Expert Commentary

Prenatal and Postpartum Depression

Ellen Haller, MD

Professor of Clinical Psychiatry
University of California, San Francisco
San Francisco, CA

 

Depression is not uncommon among pregnant women. Many women with a history of depression will choose to discontinue antidepressant medication during pregnancy, which puts them at an elevated risk of depressive relapse. It should be noted that while antidepressant medication can have negative effects on the developing fetus, depression in the mother has also been shown to have adverse effects, including premature birth, low birth weight, and an increased risk of future depression. Treatment of pregnant women with depression requires individualized decision making, carefully weighing the risks and benefits of initiating or continuing compared to not starting or discontinuing antidepressant treatment. Psychotherapy, particularly interpersonal psychotherapy and cognitive behavioral therapy can be very effective in treating mild to moderate depression in pregnant women.


Postpartum depression may occur in women with and without a history of depression. Diagnosis may be challenging because many women, particularly first-time mothers, may not realize that their feelings go above and beyond the stresses of having a new child. Simple screening tools – such as the Edinburgh Postnatal Depression Scale, available here can be used to help identify women with postpartum depression by gynecologists, pediatricians, and other health care practitioners who come into frequent contact with postpartum women. Women who are treated with antidepressants should also be advised regarding the potential for these medications to pass through the breast milk; available evidence suggests that in the case of most antidepressants, concentration in the breast milk is low.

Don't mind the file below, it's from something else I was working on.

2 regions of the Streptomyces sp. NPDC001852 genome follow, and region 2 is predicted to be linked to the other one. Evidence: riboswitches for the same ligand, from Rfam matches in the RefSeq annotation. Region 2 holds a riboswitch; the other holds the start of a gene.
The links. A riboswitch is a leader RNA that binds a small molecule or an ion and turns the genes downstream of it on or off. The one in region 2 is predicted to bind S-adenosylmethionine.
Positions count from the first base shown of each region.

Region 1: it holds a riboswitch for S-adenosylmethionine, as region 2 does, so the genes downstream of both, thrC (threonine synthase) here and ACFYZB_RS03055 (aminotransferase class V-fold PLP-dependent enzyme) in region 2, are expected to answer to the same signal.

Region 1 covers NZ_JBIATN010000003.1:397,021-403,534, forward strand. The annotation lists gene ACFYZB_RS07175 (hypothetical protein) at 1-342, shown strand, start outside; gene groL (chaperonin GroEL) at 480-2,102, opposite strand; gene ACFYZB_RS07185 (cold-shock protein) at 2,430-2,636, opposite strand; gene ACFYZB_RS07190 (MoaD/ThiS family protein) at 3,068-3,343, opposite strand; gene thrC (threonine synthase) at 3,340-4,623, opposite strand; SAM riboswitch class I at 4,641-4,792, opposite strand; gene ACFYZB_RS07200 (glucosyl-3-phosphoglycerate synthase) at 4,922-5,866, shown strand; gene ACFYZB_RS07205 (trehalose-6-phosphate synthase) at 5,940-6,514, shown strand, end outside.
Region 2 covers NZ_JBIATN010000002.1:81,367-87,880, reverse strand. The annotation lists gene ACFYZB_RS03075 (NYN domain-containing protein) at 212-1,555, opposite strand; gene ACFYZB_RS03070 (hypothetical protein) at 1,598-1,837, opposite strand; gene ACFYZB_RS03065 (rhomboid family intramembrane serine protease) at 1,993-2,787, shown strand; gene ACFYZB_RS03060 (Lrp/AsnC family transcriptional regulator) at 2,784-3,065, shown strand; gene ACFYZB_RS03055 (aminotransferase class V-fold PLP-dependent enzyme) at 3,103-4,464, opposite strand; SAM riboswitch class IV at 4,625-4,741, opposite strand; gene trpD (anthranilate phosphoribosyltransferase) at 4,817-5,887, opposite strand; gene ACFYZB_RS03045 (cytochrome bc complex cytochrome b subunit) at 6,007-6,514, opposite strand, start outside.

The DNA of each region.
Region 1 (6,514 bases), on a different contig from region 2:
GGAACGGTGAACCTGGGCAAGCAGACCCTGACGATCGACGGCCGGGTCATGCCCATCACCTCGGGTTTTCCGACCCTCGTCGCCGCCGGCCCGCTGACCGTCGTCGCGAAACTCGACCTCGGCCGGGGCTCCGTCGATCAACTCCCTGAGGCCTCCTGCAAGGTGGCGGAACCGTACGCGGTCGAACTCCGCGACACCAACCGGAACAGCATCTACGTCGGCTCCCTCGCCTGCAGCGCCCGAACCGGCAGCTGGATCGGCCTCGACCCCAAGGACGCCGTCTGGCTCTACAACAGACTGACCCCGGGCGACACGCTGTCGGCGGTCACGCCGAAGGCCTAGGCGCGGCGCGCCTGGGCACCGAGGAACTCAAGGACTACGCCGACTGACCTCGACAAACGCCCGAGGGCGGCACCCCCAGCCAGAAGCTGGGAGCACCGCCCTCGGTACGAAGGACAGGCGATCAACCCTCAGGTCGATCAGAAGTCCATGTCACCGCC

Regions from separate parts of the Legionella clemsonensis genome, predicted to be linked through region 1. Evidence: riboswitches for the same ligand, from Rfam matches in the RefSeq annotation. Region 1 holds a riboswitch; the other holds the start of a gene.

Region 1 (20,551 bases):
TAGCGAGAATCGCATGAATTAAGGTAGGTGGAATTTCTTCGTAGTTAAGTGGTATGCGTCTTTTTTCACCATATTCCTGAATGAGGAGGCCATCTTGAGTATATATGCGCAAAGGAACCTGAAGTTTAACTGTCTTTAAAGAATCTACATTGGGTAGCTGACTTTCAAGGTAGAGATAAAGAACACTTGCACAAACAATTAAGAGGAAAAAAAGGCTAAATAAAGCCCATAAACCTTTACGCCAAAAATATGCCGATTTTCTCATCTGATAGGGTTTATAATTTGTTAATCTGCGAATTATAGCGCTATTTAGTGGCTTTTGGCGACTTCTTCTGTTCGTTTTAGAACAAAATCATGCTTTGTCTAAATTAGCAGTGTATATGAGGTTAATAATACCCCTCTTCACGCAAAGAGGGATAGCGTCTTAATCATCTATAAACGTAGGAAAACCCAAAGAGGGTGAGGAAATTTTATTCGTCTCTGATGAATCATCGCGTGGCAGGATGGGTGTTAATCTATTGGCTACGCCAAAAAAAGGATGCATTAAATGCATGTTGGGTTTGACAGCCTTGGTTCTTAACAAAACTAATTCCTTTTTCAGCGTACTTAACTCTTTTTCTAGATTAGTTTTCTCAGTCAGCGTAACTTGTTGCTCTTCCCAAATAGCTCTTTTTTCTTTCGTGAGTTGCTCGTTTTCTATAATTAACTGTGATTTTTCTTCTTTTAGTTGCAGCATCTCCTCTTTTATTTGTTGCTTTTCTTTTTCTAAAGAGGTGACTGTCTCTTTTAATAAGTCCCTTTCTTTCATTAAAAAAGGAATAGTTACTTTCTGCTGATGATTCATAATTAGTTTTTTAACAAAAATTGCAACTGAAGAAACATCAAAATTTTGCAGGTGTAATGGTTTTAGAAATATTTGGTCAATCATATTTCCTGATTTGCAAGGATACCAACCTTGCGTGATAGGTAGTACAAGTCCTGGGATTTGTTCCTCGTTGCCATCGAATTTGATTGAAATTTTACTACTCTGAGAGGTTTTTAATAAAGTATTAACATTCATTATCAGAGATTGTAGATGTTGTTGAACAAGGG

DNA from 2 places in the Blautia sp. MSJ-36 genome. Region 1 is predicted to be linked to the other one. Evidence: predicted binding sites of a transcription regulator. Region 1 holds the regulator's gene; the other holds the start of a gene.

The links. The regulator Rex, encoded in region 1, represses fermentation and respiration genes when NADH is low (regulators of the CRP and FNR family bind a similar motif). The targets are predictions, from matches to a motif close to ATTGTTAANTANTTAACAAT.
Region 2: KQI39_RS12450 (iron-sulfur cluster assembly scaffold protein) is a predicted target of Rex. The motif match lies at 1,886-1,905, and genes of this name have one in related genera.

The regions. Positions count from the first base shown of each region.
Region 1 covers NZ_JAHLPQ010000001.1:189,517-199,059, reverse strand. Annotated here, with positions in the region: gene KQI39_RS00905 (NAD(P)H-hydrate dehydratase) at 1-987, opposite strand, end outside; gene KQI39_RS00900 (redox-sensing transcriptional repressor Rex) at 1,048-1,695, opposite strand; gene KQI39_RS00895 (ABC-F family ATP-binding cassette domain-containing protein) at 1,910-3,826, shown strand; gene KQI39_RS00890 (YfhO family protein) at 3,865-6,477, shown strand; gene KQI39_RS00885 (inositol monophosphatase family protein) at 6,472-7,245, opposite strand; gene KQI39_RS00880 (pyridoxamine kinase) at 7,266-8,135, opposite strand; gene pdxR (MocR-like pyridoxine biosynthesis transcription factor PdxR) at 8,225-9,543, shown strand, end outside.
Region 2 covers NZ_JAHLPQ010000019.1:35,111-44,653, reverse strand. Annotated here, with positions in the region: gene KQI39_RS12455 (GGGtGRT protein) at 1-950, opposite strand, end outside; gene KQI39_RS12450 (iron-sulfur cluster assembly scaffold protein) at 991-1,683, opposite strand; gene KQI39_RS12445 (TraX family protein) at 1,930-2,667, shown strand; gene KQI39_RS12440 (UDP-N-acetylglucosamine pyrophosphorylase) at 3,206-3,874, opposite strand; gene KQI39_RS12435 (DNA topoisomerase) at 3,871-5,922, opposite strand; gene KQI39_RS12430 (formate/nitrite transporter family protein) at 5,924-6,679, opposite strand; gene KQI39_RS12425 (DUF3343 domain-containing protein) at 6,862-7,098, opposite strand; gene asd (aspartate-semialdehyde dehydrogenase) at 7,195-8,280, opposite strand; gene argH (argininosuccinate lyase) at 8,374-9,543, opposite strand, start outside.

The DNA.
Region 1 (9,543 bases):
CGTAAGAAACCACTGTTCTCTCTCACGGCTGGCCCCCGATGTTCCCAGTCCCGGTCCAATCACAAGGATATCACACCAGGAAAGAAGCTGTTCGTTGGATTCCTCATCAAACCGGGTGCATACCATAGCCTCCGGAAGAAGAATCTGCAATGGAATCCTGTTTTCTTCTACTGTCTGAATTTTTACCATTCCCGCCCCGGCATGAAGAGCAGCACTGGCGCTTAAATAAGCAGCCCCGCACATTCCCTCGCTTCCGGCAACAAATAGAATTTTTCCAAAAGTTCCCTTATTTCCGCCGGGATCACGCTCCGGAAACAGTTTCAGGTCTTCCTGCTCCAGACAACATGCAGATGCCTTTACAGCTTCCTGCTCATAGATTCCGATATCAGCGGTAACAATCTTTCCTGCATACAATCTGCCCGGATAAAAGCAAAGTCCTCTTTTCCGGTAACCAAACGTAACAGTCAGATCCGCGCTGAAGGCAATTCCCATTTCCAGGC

In rare cases, women who have recently had a child may develop postpartum psychosis. This is a psychiatric emergency which must be treated aggressively, often with psychiatric hospitalization, as the woman may be a danger to herself or her child.


 

References

  1. Goedhart G, Snijders AC, Hesselink AE, van Poppel MN, Bonsel GJ, Vrijkotte TG. Maternal depressive symptoms in relation to perinatal mortality and morbidity: results from a large multiethnic cohort study. Psychosom Med. 2010 ;72(8):769-776.
  2. Cox JL, Holden JM, Sagovsky R. Detection of postnatal depression. Development of the 10-item Edinburgh Postnatal Depression Scale. Br J Psychiatry. 1987;150:782-786.
  3. Davanzo R, Copertino M, De Cunto A, Minen F, Amaddeo A. Antidepressant Drugs and Breastfeeding: A Review of the Literature. Breastfeed Med. 2010 Oct 19. [Epub ahead of print]

 

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